Monday, January 25, 2016

Broken Terrazzo Tile: What Are My Options?




One of the things I liked about the house my husband and I bought eight months ago was the original terrazzo tile in the entryway. It is an aggregate tile buffed to a shine and was extremely popular--at least in the ranch-style homes we've lived in in West Texas built anywhere from 1950-1975.

In fact, I liked it so much, I blogged recently (showing my before and after photos) talking about how it is one of my favorite features of the house. We had absolutely no plans to replace it.


Until.

Last week we had an appliance guy too much in a hurry to use ramps for the step-down who ended up dropping the entire weight of a dolly and double oven on the edge of the tile. He barely even noticed he left not only a crack, but most of a semi-circular chunk on the verge of chipping out completely.



Now we are in the middle of talking to their insurance people and their repair people and their tile people. No surprise that they were not able to find the exact tile to replace it with. (That wouldn't have been a great idea anyway because a new tile would have stuck out, I think, since the old ones are scratched up and loved.)

Want to know their solution? They want to use epoxy to repair it from the top and call it good. I don't like that solution for many reasons:

  1. The spiderweb of cracks would still be visible.
  2. The sheen on top would be different--and quite visible from across the room. There's no way their epoxy would look the same across the top as the shine of the other tiles.
  3. I doubt it would be strong enough to be a permanent solution. The crack is exactly in the most used spot. Just about everyone who uses that step will put pressure on that spot. Eventually it will be too much and will just crumble out and then we'll really be out of luck.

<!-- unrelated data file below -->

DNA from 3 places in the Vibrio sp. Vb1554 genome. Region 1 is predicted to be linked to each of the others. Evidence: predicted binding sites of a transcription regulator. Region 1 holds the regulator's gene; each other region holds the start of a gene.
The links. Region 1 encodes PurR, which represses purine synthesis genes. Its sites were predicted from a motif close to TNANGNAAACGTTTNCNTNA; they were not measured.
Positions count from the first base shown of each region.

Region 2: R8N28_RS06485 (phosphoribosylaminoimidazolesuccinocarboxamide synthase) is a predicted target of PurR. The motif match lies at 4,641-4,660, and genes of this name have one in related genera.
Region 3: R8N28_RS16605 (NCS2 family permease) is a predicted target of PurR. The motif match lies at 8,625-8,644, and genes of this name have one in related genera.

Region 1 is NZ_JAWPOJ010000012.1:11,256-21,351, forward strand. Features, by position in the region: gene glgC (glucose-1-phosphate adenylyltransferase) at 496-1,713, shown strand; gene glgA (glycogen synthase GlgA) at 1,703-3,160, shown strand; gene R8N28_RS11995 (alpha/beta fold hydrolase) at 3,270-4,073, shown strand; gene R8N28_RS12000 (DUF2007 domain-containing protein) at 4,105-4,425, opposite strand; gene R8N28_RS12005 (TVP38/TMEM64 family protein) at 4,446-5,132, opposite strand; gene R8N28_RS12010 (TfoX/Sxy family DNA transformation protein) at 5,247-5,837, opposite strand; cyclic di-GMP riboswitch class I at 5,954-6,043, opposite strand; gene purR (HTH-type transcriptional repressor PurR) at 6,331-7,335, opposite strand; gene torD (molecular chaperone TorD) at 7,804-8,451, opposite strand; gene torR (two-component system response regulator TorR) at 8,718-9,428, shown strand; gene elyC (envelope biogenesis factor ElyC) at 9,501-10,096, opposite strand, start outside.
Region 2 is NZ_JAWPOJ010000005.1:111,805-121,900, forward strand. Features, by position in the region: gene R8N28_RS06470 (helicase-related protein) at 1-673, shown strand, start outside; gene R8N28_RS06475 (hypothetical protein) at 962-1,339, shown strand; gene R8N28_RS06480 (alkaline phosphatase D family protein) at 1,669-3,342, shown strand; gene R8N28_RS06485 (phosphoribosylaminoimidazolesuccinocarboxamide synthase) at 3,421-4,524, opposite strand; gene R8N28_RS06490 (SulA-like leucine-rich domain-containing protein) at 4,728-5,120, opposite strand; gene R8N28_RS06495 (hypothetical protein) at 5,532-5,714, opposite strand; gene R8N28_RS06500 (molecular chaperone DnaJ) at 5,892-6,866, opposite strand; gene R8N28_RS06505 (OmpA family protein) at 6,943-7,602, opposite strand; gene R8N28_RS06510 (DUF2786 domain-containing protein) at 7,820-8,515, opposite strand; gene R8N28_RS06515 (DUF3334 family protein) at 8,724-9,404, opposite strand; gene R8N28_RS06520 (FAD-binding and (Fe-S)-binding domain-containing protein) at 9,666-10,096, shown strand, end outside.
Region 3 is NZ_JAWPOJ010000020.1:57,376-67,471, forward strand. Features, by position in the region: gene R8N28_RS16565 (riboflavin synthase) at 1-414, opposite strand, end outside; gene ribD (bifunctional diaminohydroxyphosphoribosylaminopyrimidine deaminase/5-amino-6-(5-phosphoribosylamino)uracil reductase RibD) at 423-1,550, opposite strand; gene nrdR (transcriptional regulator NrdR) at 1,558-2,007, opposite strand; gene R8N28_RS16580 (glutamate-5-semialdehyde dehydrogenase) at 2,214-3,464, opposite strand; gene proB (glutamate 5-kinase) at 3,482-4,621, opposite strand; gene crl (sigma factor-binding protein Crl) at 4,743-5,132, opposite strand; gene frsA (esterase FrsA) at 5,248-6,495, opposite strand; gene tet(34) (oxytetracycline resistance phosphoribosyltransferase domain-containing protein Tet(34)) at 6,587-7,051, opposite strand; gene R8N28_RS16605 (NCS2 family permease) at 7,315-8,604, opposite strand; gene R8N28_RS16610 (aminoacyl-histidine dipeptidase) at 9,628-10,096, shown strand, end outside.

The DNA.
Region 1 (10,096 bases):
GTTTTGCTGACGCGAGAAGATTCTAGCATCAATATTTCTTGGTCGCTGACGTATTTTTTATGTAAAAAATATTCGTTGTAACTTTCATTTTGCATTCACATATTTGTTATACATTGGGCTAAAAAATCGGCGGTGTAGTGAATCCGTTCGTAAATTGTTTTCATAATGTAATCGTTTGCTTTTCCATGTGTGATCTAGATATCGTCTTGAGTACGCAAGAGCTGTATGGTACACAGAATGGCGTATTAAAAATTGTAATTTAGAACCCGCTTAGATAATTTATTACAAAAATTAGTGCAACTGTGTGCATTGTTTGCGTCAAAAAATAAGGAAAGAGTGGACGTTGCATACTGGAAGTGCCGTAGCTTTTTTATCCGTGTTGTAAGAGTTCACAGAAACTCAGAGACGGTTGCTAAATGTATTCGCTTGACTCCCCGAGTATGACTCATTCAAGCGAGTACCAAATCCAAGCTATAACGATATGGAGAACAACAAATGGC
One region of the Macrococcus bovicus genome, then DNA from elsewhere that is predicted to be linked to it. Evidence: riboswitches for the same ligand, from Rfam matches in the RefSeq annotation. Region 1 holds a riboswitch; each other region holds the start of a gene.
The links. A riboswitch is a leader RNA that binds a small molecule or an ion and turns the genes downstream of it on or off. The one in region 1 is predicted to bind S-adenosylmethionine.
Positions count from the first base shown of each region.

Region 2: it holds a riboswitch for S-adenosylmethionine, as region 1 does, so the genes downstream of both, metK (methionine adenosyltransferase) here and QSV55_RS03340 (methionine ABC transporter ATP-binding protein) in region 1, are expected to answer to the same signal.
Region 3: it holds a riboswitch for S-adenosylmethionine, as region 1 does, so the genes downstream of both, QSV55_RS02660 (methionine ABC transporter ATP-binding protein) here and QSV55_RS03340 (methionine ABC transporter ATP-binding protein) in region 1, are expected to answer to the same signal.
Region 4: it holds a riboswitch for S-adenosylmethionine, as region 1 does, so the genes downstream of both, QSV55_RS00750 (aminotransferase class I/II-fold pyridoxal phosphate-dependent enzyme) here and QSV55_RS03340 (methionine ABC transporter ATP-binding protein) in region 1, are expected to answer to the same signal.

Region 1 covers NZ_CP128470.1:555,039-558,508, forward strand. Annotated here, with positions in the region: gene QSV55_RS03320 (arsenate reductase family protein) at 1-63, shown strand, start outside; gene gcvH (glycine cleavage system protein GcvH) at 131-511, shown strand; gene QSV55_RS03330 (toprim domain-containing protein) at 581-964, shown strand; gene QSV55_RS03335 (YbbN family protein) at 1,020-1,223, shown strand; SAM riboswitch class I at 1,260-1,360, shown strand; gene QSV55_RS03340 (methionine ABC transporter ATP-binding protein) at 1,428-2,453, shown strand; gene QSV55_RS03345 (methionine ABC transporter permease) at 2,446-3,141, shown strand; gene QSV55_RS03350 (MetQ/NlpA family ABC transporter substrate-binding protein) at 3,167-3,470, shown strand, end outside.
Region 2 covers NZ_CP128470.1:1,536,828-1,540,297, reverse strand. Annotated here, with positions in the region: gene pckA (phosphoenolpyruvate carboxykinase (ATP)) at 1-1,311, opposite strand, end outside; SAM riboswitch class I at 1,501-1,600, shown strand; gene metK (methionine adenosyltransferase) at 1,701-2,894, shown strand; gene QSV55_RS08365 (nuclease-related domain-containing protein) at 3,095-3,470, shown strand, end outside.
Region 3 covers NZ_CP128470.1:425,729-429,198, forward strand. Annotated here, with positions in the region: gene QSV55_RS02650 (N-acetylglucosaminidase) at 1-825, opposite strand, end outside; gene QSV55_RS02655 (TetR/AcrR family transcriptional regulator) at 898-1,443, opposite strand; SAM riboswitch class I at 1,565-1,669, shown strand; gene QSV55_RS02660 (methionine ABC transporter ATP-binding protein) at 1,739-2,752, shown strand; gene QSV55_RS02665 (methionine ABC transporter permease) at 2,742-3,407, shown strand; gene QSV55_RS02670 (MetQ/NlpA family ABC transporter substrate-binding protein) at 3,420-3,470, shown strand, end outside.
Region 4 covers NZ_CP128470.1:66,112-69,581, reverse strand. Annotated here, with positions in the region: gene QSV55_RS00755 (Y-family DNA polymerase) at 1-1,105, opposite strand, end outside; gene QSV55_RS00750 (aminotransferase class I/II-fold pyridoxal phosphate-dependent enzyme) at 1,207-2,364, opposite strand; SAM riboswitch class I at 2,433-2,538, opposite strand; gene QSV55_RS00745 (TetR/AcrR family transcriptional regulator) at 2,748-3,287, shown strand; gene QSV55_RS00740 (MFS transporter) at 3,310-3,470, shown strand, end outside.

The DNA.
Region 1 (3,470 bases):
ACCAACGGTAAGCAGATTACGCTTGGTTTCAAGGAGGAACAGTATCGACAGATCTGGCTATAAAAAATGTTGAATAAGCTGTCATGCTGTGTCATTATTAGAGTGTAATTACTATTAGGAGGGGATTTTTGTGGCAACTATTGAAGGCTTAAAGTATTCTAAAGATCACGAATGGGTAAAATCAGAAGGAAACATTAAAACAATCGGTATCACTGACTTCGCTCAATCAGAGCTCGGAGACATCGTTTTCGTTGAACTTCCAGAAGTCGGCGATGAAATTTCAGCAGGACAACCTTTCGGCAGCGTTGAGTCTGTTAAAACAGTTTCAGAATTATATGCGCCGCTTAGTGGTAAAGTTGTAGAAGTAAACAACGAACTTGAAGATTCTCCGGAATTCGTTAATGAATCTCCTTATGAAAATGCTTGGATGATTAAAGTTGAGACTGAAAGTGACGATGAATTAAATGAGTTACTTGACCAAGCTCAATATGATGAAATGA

This tile will always receive a large amount of the everyday stress. Repair doesn't seem like a long-term option.

Now I have to figure out how I want the problem solved. Aside from wishing it never happened, these are some ideas.

1. Replacing the one tile.


As already stated, I don't see this happening. I've looked around town and online and haven't found an exact match. I'd be willing to give it a shot, though I worry it would look newer than the rest, but perhaps we could buff the rest of the tiles and bring them all back to original shine. If you know of a place that sells this exact tile, please, please let me know!


2. Replacing the row of tiles at the edge of the step-down with a contrasting tile.


This is probably what I'm leaning toward. Though I've heard that perhaps this may sound easier than it is to do it. This terrazzo tile was probably set in a mud base, so removal would require jackhammers and we'd lose chunks of concrete in the process. I don't want to crack other tiles, nor do I want the stress of getting it done. (But they should pay to do this, right?)

If we do this, I've considered a couple of options:
  1. Contrasting color of travertine--maybe a dark brown--in 12x12 squares.
  2. "Brick" style (but neutral) 3x6 tiles in a similar, shiny finish laid in a herringbone pattern.
  3. Smaller squares (6x6) laid on a diagonal.
  4. Any suggestions???
(Please excuse the cat's toys in the background. As you know, cats rarely clean up after themselves.)

3. Making a border around the entire entry.


One concern here is the removal of the edges only (especially next to the wall) without breaking other tiles. Also, I think it might accentuate the off-centeredness of the entry as I have it decorated. And again, I'd have to decide what material to replace those tiles with. I've also considered finding a similar terrazzo tile for this, but in a contrasting color so that it isn't as obviously a replacement.



4. Replacing the entire entryway.


I do not want to do this really. Besides the fact that I heard this is a bugger to do, I like this tile. When I was online looking for replacement tiles, I saw many websites talking about how although it used to be very popular, it's now only high-end homes outfitted with this type of tile now and that home flippers need to realize that tearing it out or covering it with wood floors is actually downgrading the value of the home. That's pretty much how I feel. However, if what we choose ends up breaking more tile, eventually I may have to replace the entire floor.

What would I replace it with if I could? Hard wood? Wood tile (which would match the dining room through the French doors and across the formal living room)? I don't want just plain ceramic tile. It would probably have to be travertine.

The big question is--do you have any suggestions? Anything I haven't thought of? Any experiences you've had working with this kind of tile?